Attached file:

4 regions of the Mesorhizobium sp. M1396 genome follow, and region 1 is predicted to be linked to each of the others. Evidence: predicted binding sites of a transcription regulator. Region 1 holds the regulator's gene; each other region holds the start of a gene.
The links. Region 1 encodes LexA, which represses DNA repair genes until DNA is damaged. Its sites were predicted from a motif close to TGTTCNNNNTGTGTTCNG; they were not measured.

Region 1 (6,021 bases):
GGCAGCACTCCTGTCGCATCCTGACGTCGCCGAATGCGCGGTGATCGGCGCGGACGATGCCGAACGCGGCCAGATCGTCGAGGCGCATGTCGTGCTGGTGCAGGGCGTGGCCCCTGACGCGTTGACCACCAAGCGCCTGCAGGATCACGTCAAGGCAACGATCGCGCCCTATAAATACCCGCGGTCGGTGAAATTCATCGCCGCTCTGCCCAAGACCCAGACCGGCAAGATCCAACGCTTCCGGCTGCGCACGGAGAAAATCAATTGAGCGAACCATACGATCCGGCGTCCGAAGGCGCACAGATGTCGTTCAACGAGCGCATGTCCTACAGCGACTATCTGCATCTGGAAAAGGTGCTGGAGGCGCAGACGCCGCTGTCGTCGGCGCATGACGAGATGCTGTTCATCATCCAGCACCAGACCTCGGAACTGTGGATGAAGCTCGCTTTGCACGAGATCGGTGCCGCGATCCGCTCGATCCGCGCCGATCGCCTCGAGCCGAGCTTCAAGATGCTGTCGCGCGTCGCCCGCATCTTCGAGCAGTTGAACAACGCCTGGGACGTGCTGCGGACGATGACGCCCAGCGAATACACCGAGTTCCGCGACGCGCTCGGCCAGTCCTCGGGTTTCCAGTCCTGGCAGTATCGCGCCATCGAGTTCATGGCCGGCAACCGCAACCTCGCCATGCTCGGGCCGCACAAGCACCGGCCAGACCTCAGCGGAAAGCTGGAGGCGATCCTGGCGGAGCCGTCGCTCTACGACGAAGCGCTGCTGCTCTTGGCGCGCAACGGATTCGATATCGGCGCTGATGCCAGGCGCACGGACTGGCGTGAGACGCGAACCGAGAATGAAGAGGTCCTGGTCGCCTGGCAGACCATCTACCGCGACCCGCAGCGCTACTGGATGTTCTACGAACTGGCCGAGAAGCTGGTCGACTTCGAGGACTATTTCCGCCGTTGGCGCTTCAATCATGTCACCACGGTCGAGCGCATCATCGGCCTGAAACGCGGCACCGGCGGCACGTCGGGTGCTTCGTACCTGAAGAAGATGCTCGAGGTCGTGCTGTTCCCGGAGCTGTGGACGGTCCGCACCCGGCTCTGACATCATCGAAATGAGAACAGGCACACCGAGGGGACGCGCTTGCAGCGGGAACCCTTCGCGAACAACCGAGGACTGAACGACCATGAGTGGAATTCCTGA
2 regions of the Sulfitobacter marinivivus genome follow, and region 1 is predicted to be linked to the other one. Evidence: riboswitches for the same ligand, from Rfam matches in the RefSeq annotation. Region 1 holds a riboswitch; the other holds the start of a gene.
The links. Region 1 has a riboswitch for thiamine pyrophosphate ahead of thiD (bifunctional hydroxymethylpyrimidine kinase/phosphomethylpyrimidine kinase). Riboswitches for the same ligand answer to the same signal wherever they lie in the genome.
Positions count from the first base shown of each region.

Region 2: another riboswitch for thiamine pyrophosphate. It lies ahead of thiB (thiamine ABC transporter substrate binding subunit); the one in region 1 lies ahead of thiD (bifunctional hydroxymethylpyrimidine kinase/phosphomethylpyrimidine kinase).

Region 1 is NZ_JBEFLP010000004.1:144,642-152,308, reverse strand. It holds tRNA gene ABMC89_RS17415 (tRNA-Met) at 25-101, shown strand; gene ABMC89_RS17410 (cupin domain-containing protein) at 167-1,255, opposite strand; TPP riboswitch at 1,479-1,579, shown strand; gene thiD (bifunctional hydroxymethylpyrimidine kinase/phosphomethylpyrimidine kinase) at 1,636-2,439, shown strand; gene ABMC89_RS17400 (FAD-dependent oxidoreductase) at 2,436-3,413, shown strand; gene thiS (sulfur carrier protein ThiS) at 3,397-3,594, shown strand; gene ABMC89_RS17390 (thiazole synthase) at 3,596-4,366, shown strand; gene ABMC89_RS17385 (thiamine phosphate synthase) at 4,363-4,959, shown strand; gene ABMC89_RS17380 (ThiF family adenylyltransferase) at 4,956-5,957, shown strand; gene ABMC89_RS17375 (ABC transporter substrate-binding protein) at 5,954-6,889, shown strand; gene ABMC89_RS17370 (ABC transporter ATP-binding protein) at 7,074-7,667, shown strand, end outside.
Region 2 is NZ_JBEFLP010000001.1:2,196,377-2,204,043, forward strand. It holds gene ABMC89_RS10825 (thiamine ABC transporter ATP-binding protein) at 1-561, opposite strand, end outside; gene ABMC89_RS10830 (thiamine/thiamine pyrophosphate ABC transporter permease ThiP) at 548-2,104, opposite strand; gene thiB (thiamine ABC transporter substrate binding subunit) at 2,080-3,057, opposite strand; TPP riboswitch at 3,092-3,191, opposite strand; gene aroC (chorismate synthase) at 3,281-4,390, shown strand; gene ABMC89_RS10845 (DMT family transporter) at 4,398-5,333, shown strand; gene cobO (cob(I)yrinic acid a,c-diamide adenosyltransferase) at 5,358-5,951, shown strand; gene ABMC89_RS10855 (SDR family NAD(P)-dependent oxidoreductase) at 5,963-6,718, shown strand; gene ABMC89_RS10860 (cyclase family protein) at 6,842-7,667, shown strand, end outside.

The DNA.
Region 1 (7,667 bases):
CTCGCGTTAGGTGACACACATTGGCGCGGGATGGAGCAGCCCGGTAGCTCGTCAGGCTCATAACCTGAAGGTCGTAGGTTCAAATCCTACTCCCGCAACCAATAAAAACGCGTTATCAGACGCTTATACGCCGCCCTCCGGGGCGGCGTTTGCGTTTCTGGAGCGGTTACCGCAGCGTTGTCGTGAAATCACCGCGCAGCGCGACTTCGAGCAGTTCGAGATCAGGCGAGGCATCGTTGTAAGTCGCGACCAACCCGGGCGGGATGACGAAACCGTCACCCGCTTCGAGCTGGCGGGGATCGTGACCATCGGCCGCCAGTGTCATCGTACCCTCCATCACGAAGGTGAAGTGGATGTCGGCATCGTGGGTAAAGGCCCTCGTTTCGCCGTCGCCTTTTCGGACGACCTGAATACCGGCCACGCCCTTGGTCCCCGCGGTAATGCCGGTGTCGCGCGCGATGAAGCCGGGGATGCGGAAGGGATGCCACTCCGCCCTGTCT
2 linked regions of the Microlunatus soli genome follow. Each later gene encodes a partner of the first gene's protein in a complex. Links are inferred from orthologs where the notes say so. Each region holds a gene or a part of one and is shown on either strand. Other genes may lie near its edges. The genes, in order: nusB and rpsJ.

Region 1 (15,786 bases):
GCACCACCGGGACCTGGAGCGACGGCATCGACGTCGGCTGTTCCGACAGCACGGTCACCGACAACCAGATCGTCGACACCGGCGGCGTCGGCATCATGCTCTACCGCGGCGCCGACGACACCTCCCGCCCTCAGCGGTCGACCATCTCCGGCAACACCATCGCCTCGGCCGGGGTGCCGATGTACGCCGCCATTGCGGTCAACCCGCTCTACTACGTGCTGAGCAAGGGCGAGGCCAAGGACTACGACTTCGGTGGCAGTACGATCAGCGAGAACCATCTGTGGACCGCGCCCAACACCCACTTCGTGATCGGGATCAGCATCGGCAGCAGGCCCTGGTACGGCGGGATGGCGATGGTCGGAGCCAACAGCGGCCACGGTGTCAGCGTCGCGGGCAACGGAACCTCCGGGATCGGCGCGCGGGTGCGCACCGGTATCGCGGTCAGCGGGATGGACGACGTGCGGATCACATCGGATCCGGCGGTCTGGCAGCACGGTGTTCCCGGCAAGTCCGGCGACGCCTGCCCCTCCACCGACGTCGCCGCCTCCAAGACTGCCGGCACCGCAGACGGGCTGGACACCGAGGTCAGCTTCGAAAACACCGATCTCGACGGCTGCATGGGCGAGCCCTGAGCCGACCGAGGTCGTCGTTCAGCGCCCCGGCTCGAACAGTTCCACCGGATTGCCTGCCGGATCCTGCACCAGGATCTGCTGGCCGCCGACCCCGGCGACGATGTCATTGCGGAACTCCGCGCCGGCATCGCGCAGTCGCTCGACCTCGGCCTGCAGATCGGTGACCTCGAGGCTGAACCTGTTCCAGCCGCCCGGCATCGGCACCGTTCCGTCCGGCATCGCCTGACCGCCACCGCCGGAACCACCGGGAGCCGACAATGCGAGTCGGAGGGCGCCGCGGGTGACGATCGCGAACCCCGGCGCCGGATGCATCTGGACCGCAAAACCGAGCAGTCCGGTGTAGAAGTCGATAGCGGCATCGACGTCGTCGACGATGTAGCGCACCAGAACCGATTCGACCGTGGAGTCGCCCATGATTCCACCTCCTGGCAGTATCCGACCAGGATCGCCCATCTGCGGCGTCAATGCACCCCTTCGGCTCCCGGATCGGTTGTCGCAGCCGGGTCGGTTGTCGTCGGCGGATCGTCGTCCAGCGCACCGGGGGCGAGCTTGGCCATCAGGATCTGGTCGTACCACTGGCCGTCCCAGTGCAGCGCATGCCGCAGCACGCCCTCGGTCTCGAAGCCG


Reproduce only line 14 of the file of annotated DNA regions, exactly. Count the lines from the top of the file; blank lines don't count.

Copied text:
2 linked regions of the Microlunatus soli genome follow. Each later gene encodes a partner of the first gene's protein in a complex. Links are inferred from orthologs where the notes say so. Each region holds a gene or a part of one and is shown on either strand. Other genes may lie near its edges. The genes, in order: nusB and rpsJ.